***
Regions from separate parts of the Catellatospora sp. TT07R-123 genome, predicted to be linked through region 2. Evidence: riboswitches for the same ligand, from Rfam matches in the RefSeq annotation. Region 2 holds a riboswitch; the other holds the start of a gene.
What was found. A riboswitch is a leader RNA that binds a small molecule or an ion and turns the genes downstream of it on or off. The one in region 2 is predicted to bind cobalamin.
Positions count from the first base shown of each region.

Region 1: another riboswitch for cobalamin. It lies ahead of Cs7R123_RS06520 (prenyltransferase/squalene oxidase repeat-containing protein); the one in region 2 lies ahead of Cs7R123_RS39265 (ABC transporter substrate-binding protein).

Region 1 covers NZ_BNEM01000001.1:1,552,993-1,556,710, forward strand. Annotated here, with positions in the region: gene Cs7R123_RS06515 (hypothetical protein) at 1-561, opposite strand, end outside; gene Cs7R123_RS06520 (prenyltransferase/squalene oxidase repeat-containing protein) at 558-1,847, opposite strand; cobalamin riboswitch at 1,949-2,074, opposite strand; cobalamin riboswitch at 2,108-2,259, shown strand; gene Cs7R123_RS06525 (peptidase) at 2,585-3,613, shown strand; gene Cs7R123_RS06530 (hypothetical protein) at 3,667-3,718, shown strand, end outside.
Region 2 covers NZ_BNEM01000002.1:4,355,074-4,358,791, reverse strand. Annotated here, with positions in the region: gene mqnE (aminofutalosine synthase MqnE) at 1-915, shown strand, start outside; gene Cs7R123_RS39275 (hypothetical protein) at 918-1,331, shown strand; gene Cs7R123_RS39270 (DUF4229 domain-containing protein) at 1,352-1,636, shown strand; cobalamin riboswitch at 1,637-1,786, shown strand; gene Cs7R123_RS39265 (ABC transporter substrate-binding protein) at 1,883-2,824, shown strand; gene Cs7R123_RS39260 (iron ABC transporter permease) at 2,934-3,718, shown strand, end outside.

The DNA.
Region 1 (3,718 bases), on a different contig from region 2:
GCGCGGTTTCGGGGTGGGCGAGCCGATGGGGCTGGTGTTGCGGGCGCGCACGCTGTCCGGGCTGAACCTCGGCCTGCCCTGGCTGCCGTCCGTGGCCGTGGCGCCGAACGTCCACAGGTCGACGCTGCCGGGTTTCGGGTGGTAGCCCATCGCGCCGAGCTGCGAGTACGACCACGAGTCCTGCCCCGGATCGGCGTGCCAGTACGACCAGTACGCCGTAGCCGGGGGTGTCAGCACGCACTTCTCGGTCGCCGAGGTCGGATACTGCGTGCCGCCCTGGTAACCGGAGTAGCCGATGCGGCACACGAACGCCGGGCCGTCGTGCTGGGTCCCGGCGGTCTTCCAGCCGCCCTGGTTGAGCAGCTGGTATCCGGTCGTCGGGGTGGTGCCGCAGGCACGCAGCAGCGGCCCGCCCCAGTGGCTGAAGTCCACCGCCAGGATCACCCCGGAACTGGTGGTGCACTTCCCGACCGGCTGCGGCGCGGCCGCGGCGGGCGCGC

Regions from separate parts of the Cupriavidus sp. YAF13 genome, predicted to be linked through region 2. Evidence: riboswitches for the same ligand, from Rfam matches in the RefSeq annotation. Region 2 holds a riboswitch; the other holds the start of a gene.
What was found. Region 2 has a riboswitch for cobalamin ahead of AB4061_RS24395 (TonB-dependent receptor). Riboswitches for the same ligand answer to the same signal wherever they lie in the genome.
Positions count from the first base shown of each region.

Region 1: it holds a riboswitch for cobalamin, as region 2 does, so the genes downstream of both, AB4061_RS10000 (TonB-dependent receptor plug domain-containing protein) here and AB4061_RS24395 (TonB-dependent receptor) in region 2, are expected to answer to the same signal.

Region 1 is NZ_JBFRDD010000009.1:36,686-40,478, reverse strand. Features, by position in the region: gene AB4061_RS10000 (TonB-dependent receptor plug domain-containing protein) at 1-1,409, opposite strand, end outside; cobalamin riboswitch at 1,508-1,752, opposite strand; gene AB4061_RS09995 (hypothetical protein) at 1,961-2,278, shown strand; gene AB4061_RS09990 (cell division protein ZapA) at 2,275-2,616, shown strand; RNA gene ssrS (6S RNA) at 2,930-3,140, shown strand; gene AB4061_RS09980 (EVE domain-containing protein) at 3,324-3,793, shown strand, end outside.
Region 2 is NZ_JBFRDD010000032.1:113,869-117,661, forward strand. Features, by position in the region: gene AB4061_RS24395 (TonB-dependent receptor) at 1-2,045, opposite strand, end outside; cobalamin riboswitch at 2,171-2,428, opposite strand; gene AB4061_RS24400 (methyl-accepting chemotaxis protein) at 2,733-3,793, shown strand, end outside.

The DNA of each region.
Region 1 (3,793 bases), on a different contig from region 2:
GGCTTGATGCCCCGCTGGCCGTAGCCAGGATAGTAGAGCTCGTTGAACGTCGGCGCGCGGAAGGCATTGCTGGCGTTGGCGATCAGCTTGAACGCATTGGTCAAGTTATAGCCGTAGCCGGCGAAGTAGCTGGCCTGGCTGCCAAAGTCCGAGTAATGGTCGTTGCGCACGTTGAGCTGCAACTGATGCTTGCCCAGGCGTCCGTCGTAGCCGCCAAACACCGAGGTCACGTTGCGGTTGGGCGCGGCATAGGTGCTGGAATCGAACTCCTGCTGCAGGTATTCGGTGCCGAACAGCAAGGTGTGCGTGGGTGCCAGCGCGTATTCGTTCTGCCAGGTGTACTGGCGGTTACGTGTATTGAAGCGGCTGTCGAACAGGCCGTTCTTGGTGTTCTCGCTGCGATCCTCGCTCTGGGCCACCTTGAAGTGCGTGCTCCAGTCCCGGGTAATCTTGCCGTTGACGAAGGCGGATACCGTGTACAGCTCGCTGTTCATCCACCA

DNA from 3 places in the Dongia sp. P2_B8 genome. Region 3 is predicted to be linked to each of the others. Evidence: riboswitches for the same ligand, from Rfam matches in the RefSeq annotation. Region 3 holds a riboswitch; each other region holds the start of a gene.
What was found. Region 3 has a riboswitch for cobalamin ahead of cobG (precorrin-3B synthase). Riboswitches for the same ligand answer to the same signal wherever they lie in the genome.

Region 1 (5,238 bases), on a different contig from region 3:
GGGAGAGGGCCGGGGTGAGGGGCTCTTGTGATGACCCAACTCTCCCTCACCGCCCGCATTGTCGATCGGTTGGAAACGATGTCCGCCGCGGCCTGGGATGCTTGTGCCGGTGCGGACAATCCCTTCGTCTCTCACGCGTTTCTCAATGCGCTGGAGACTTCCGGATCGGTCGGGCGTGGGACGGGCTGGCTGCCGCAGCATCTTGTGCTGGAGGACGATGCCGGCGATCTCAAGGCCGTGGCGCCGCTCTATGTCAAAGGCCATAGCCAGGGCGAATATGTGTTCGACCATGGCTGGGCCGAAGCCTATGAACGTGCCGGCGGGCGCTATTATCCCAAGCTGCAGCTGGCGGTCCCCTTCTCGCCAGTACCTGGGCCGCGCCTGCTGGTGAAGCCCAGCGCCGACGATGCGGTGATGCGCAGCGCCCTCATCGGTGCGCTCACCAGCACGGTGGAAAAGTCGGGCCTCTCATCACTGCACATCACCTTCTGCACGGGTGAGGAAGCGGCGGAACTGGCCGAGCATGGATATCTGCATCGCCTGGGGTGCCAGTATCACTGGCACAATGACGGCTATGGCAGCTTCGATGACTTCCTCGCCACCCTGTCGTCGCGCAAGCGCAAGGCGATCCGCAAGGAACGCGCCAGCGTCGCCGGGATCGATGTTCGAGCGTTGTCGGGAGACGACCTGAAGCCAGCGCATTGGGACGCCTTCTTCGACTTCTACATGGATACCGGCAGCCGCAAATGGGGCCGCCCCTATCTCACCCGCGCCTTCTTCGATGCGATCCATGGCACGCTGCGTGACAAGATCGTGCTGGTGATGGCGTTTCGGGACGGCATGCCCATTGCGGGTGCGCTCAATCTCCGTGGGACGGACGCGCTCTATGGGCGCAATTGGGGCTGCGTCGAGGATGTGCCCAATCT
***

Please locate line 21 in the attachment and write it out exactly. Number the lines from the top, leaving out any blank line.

Region 1 (5,238 bases), on a different contig from region 3: